Michael Gove’s godless Bible

Richard Dawkins – he who misunderstands God – finds himself in curious agreement with Michael Gove.  The latter, meanwhile, clearly believes himself to be God’s representative on earth.

Whilst Richard Dawkins’ godlessness is deliberate and intentioned – he reaches his atheist position out of considered internal debate – Michael Gove’s is the result of internal incoherence.  Here, for example, on the subject of using open source principles in curriculum development, he is clearly moving in the right direction, as he describes current IT training in schools as “so 19th century”:

Speaking at the BETT show for educational technology in London, Michael Gove, described the current programme of information and communications technology (ICT) taught in schools, as ‘harmful and dull’.

It is to be replaced by an ‘open source’ curriculum that will created by both university professors and the technology industry. The Education Secretary will open a consultation on what the new curriculum should teach next week.

And yet, in practically the same breath, he refuses to take the opportunity that spreading the Word of God could offer to a truly open source mentality.  Witness the current state of copyright for the Authorised Version of the King James Bible (the bold is mine):

It is often mistakenly thought that the Authorized Version is out of copyright. In fact, the Authorized Version is actually under United Kingdom Crown Copyright, though this is not enforced outside the United Kingdom. The rights to the Authorized Version are held by the British Crown under perpetual Crown copyright. Publishers are licensed to reproduce the Authorized Version under letters patent. In England, Wales and Northern Ireland the letters patent are held by the Queen’s Printer, and in Scotland by the Scottish Bible Board. The office of Queen’s Printer has been associated with the right to reproduce the Bible for centuries, the earliest known reference coming in 1577. In the 18th century all surviving interests in the monopoly were bought out by John Baskett. The Baskett rights descended through a number of printers and, in England, Wales and Northern Ireland, the Queen’s Printer is now Cambridge University Press, who inherited the right when they took over the firm of Eyre & Spottiswoode in 1990.[135]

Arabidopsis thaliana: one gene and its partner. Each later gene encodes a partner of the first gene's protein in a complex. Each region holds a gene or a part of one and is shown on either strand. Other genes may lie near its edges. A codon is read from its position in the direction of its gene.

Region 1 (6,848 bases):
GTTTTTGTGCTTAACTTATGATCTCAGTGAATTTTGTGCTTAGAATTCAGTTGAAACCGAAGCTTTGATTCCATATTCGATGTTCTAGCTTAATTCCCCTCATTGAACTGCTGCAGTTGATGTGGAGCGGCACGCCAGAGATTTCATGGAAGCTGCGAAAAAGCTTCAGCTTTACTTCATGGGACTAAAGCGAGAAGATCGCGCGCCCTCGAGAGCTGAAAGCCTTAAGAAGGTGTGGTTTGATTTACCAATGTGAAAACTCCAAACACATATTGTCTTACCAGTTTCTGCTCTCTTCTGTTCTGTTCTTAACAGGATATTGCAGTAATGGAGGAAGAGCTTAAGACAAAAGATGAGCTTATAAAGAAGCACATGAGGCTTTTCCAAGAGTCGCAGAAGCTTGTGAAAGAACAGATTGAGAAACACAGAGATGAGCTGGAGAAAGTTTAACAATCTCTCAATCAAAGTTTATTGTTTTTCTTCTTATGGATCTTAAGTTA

Other royal charters of similar antiquity grant Cambridge University Press and Oxford University Press the right to produce the Authorized Version independently of the Queen’s Printer. In Scotland theAuthorized Version is published by Collins under licence from the Scottish Bible Board. The terms of the letters patent prohibit any other than the holders, or those authorised by the holders, from printing, publishing or importing the Authorized Version into the United Kingdom. The protection that the Authorized Version, and also the Book of Common Prayer, enjoy is the last remnant of the time when the Crown held a monopoly over all printing and publishing in the United Kingdom.[135]

Just imagine the impact Gove could really have had if he’d treated the Word of God with the same democratic consideration as he has cared to afford the IT curriculum.  To be honest, it could be argued that both form a comparably complex body of knowledge and influence in our latterday society which really should not be underestimated.  Yet, to use one of his own phrases, Gove has chosen to use “so 19th century” distribution systems to share knowledge which supposedly came down from God Him- or Herself – when he could’ve chosen to open source, copyleft and web-distribute the the most accomplished and beautiful translation of the Bible the English-speaking world has ever known.

But no.  Instead, whilst giving IT teachers the right and obligation to devise their own freely shareable curriculums, he refuses to retire the secular world’s hold over making money out of God’s teachings.

And that, truly, is a perfect example of the most godless approach to government communication we’ve seen for quite a while.

4 comments for “Michael Gove’s godless Bible

  1. May 21, 2012 at 8:27 am

    You should read “Piracy” by Adrian Johns – brilliant on the murky beginnings of the “intellectual property” industry


    • mil
      May 21, 2012 at 2:23 pm

      Yes, indeed. I did read not long ago that it was actually Charles Dickens who coined the term “piracy” for copyright infringement – and he used it of the USA’s own lax copyright laws mid-1800s. Don’t know if the story is true – but it’s jolly interesting if it is.

      • Ian Lawson
        April 5, 2013 at 11:30 am

        It may also have been Gilbert & Sullivan. The huge success in the US of unauthorised versions of HMS Pinafore (1878) brought them no income and led them to travel to New York to complete and premiere their next opera, the aptly named Pirates of Penzance (Dec 1879), with a scratch performance in Paignton the day before to preserve UK copyright. It didn’t open in London until April 1880.

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